Monday , October 15 2018
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The President’s new budget. Sorry, but attention must be paid.

Summary:
Every year around this time, we ask the Talmudic question: is there any reason to pay attention to the president’s budget? This year, given that the Congress just passed, and President Trump just signed, a spending deal covering the next couple of years, the question is particularly germane, as “dead on arrival” would be an upgrade for this year’s budget. And yet, I once again conclude that attention must be paid. People should know an administration’s priorities, but in the case of team Trump, as the gulf between their rhetoric and their budget preferences is uniquely wide, tracking their priorities is particularly important. They make a huge deal over infrastructure but cut transportation funds; they talk about helping the left-behind but propose cuts to health care, nutritional

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Every year around this time, we ask the Talmudic question: is there any reason to pay attention to the president’s budget?

This year, given that the Congress just passed, and President Trump just signed, a spending deal covering the next couple of years, the question is particularly germane, as “dead on arrival” would be an upgrade for this year’s budget.

And yet, I once again conclude that attention must be paid. People should know an administration’s priorities, but in the case of team Trump, as the gulf between their rhetoric and their budget preferences is uniquely wide, tracking their priorities is particularly important. They make a huge deal over infrastructure but cut transportation funds; they talk about helping the left-behind but propose cuts to health care, nutritional assistance, and housing. They preach fiscal rectitude but practice fiscal recklessness.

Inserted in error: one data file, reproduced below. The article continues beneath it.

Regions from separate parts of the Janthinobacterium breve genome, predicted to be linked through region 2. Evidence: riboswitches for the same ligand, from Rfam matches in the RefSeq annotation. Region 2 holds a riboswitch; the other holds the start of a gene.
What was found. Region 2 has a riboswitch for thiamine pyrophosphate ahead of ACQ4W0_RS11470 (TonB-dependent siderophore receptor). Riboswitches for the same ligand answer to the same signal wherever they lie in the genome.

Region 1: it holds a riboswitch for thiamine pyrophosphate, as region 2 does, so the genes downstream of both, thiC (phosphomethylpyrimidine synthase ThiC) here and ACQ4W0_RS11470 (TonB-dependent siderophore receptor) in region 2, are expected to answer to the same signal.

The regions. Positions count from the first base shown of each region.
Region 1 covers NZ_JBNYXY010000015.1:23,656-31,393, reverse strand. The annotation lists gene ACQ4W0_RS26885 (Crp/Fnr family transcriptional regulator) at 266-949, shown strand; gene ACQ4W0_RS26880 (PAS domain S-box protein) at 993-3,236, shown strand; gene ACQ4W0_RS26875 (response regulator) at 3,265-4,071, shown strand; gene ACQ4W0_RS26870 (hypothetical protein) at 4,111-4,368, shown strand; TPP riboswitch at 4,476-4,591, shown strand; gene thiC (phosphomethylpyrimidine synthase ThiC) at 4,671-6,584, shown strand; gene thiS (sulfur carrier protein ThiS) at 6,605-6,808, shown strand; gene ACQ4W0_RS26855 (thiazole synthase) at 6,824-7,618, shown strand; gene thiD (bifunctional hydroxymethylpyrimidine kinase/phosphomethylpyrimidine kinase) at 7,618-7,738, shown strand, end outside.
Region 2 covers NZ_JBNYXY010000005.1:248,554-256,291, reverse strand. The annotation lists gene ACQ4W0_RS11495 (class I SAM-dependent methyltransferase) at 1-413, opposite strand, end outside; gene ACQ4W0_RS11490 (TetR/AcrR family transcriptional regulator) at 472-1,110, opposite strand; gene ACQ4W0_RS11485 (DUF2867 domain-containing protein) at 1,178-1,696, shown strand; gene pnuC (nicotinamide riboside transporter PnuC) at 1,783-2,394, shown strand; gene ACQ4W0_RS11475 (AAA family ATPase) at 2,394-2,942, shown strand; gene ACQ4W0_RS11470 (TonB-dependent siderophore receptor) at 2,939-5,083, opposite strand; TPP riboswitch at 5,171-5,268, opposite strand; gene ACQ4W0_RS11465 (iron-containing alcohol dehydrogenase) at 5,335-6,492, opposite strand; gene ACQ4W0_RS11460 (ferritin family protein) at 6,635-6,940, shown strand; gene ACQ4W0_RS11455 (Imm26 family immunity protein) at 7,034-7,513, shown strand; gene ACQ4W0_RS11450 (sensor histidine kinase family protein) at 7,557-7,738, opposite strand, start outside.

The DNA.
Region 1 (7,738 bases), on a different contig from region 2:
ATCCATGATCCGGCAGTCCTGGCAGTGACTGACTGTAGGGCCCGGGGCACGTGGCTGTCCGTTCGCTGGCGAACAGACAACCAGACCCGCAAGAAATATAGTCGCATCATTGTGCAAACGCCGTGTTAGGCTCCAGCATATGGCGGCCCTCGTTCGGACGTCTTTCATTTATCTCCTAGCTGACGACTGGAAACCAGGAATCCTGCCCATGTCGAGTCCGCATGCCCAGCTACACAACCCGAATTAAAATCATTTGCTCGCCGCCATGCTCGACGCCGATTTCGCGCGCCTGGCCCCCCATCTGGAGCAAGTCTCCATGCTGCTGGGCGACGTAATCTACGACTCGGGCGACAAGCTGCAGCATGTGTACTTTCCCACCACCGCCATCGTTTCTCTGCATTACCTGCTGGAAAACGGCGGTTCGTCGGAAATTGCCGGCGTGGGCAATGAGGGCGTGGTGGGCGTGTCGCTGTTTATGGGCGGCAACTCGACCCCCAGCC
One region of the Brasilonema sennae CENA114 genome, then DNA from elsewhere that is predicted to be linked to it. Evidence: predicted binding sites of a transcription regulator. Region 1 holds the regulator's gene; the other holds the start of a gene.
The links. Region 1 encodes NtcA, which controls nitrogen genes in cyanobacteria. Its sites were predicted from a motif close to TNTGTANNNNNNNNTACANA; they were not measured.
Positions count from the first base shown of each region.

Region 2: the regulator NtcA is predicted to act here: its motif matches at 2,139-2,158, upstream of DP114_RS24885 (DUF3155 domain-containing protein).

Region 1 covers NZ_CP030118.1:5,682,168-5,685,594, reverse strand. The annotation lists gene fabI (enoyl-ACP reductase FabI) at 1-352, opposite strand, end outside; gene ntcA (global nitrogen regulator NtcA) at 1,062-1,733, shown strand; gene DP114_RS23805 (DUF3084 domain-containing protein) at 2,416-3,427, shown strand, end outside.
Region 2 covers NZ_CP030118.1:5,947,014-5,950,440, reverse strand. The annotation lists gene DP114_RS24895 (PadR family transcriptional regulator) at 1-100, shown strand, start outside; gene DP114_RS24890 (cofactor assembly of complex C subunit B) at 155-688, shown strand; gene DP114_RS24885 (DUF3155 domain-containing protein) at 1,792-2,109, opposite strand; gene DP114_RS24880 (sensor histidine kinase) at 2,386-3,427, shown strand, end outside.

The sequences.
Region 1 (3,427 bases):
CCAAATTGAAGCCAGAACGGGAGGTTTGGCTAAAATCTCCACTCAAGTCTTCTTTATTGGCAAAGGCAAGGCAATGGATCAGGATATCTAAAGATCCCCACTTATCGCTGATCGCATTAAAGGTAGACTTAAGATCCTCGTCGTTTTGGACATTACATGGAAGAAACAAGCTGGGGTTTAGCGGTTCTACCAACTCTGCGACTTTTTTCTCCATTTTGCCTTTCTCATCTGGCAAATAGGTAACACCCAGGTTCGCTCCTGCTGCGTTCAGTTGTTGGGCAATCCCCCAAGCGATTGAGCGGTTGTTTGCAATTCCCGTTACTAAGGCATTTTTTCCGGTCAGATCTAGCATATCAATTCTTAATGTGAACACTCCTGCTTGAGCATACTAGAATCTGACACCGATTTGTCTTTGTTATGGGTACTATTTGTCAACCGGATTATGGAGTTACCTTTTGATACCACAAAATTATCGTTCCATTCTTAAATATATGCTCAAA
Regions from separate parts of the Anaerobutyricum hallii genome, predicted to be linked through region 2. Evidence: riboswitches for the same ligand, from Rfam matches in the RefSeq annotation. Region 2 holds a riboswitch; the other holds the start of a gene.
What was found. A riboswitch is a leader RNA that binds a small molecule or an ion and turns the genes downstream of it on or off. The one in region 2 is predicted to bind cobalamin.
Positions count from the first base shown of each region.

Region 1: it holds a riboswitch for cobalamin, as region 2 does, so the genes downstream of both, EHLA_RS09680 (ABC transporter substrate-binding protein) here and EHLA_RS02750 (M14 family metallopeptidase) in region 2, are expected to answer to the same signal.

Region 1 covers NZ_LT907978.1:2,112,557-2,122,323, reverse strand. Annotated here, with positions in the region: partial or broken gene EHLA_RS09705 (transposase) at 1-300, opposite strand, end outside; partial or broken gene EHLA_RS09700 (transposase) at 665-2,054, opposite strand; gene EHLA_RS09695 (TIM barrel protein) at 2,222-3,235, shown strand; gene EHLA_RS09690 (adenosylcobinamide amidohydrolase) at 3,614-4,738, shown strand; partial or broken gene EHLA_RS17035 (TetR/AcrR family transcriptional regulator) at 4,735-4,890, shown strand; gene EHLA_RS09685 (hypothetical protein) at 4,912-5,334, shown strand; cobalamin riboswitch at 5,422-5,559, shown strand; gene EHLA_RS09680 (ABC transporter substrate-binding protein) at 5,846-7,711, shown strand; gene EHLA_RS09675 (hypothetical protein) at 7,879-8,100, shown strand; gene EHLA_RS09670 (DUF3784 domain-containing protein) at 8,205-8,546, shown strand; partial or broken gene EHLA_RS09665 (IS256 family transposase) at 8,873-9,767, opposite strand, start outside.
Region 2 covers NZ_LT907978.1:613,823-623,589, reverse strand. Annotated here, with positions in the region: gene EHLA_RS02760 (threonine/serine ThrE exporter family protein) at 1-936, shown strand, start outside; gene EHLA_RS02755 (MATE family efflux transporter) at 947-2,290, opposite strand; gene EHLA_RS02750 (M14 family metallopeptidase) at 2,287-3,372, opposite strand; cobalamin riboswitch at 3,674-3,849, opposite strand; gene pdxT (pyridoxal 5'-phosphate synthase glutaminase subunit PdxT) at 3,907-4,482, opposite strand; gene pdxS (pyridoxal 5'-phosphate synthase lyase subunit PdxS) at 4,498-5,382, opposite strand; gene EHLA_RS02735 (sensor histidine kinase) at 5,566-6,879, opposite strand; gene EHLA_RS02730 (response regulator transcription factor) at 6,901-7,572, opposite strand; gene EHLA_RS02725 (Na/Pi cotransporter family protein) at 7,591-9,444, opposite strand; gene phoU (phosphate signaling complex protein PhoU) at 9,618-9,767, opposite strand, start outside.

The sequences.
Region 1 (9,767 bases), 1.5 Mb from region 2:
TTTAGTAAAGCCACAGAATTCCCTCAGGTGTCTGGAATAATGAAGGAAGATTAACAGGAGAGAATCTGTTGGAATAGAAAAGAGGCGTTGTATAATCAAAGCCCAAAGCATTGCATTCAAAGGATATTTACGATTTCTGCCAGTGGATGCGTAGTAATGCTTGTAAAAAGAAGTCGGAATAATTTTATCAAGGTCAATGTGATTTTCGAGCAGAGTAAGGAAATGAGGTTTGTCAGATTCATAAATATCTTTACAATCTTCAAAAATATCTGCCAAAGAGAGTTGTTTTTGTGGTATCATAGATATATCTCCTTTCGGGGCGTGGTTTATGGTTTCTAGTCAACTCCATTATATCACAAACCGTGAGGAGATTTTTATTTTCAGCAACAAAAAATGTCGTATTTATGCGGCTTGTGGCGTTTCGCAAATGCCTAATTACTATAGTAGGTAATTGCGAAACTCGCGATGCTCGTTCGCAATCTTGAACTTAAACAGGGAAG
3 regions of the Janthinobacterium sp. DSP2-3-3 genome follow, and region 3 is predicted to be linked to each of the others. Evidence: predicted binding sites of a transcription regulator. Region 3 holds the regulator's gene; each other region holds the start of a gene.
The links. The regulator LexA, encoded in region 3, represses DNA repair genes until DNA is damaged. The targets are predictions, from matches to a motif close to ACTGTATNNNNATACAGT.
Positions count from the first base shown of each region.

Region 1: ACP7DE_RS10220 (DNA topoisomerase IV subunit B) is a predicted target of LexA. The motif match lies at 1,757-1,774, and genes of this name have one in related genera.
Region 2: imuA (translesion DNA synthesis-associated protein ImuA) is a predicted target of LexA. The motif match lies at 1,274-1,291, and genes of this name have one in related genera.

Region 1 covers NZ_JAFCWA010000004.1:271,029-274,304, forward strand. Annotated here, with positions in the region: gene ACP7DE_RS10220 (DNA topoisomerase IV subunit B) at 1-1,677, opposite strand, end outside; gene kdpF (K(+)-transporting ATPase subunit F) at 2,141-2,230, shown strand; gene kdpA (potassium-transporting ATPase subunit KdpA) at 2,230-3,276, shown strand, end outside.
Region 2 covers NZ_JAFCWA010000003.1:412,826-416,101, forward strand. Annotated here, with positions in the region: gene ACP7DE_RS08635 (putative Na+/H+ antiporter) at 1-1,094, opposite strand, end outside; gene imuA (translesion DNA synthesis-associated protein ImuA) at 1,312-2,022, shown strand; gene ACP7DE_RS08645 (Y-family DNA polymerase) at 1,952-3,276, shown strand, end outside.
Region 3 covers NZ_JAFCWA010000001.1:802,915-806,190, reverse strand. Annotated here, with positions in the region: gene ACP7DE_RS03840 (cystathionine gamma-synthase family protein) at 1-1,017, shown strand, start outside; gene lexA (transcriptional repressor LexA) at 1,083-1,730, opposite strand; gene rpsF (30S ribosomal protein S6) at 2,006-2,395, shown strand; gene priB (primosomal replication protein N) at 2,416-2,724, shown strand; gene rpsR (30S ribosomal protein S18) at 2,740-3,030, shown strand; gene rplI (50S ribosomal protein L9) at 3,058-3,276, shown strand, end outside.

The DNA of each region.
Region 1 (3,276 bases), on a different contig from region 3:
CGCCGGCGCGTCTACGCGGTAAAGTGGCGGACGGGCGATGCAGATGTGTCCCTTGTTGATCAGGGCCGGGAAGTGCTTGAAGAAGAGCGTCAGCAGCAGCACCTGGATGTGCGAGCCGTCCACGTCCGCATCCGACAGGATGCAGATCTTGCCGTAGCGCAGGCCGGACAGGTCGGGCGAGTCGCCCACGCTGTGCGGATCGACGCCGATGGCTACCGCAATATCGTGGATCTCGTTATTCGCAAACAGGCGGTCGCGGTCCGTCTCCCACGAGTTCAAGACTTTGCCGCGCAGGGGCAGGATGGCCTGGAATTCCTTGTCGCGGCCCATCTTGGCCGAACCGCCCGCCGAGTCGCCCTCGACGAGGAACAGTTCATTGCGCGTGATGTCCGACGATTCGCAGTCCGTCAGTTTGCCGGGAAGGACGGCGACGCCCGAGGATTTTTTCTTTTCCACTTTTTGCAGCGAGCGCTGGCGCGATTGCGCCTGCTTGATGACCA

In this regard, the basic structure of Trump’s second budget is closely related to those Republicans have been writing for years, reflecting their shared priorities of tax cuts for the wealthy and spending cuts for the economically vulnerable.

For example, according to CBPP analysis, the budget takes us back to the big health care debate of last year, calling for repealing the Affordable Care Act, cutting Medicaid, and eliminating protections for people with pre-existing conditions. It proposes cuts in nutrition, housing, and other basic assistance for millions of vulnerable Americans. For example, SNAP (formerly food stamps) would face a $213 billion, or a nearly 30 percent cut over ten years; at least 4 million low-income people would lose their SNAP benefits altogether.

Regarding infrastructure, do not—I repeat, do not—take seriously the claim that there’s a plan here to invest $1.5 trillion in our public goods. Far, far from it. The budget proposes $200 billion over 10 years, but as budget analyst Bobby Kogan tweeted: “The budget cuts $178 billion in…transportation [not including cuts to] water, broadband…and energy. This means [Trump is] giving $200 billion with his left hand but taking away that much with his right.”

In fact, the “plan” depends on shifting the costs of infrastructure investment to private investors, states, and cities. Regarding the states’ ability to fund infrastructure, there’s a critical interaction with the Trump tax cut to consider. Recall that the plan significant lowers the amount of federal taxes that state and local taxpayers can deduct from their tax bill. This change will make it much harder for states and cities to raise the revenue to support this sort of infrastructure plan. As I recently wrote on this topic, “Trump and the Republicans are shifting infrastructure costs to the states at the same time they’re cutting the states’ revenue-raising capacity off at the knees.”